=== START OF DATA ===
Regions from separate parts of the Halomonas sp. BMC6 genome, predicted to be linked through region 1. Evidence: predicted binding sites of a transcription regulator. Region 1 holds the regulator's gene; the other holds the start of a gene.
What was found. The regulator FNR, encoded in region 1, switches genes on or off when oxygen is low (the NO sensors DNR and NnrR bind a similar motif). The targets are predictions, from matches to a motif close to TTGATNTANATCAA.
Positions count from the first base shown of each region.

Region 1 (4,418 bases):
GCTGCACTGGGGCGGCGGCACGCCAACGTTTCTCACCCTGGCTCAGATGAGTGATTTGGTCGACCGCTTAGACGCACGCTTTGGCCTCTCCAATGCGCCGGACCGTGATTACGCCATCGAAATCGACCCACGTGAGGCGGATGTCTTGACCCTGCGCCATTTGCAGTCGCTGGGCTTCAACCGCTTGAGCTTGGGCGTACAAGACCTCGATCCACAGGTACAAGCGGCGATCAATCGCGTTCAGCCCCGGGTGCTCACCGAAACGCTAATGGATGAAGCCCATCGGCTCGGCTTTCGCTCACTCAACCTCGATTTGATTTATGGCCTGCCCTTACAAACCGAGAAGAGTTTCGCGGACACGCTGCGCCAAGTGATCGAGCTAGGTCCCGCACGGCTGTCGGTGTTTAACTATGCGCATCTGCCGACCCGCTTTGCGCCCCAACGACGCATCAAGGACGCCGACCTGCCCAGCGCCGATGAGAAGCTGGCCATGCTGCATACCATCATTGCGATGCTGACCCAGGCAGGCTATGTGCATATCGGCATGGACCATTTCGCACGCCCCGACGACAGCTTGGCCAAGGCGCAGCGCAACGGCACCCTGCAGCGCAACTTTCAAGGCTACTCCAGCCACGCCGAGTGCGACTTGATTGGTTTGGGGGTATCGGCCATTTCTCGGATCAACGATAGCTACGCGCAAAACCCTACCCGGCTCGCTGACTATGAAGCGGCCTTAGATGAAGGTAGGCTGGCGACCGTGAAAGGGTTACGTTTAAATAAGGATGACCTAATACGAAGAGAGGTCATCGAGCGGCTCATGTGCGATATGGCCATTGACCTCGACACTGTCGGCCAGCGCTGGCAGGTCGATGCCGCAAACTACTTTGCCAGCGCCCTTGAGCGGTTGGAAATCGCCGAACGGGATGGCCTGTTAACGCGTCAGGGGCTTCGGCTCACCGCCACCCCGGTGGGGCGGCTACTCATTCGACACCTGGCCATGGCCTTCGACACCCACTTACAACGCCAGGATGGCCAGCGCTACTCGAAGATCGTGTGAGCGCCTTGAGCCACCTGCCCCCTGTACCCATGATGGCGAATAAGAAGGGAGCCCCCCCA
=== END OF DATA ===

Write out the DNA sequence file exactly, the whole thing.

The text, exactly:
Regions from separate parts of the Halomonas sp. BMC6 genome, predicted to be linked through region 1. Evidence: predicted binding sites of a transcription regulator. Region 1 holds the regulator's gene; the other holds the start of a gene.
What was found. The regulator FNR, encoded in region 1, switches genes on or off when oxygen is low (the NO sensors DNR and NnrR bind a similar motif). The targets are predictions, from matches to a motif close to TTGATNTANATCAA.
Positions count from the first base shown of each region.

Region 1 (4,418 bases):
GCTGCACTGGGGCGGCGGCACGCCAACGTTTCTCACCCTGGCTCAGATGAGTGATTTGGTCGACCGCTTAGACGCACGCTTTGGCCTCTCCAATGCGCCGGACCGTGATTACGCCATCGAAATCGACCCACGTGAGGCGGATGTCTTGACCCTGCGCCATTTGCAGTCGCTGGGCTTCAACCGCTTGAGCTTGGGCGTACAAGACCTCGATCCACAGGTACAAGCGGCGATCAATCGCGTTCAGCCCCGGGTGCTCACCGAAACGCTAATGGATGAAGCCCATCGGCTCGGCTTTCGCTCACTCAACCTCGATTTGATTTATGGCCTGCCCTTACAAACCGAGAAGAGTTTCGCGGACACGCTGCGCCAAGTGATCGAGCTAGGTCCCGCACGGCTGTCGGTGTTTAACTATGCGCATCTGCCGACCCGCTTTGCGCCCCAACGACGCATCAAGGACGCCGACCTGCCCAGCGCCGATGAGAAGCTGGCCATGCTGCATACCATCATTGCGATGCTGACCCAGGCAGGCTATGTGCATATCGGCATGGACCATTTCGCACGCCCCGACGACAGCTTGGCCAAGGCGCAGCGCAACGGCACCCTGCAGCGCAACTTTCAAGGCTACTCCAGCCACGCCGAGTGCGACTTGATTGGTTTGGGGGTATCGGCCATTTCTCGGATCAACGATAGCTACGCGCAAAACCCTACCCGGCTCGCTGACTATGAAGCGGCCTTAGATGAAGGTAGGCTGGCGACCGTGAAAGGGTTACGTTTAAATAAGGATGACCTAATACGAAGAGAGGTCATCGAGCGGCTCATGTGCGATATGGCCATTGACCTCGACACTGTCGGCCAGCGCTGGCAGGTCGATGCCGCAAACTACTTTGCCAGCGCCCTTGAGCGGTTGGAAATCGCCGAACGGGATGGCCTGTTAACGCGTCAGGGGCTTCGGCTCACCGCCACCCCGGTGGGGCGGCTACTCATTCGACACCTGGCCATGGCCTTCGACACCCACTTACAACGCCAGGATGGCCAGCGCTACTCGAAGATCGTGTGAGCGCCTTGAGCCACCTGCCCCCTGTACCCATGATGGCGAATAAGAAGGGAGCCCCCCCA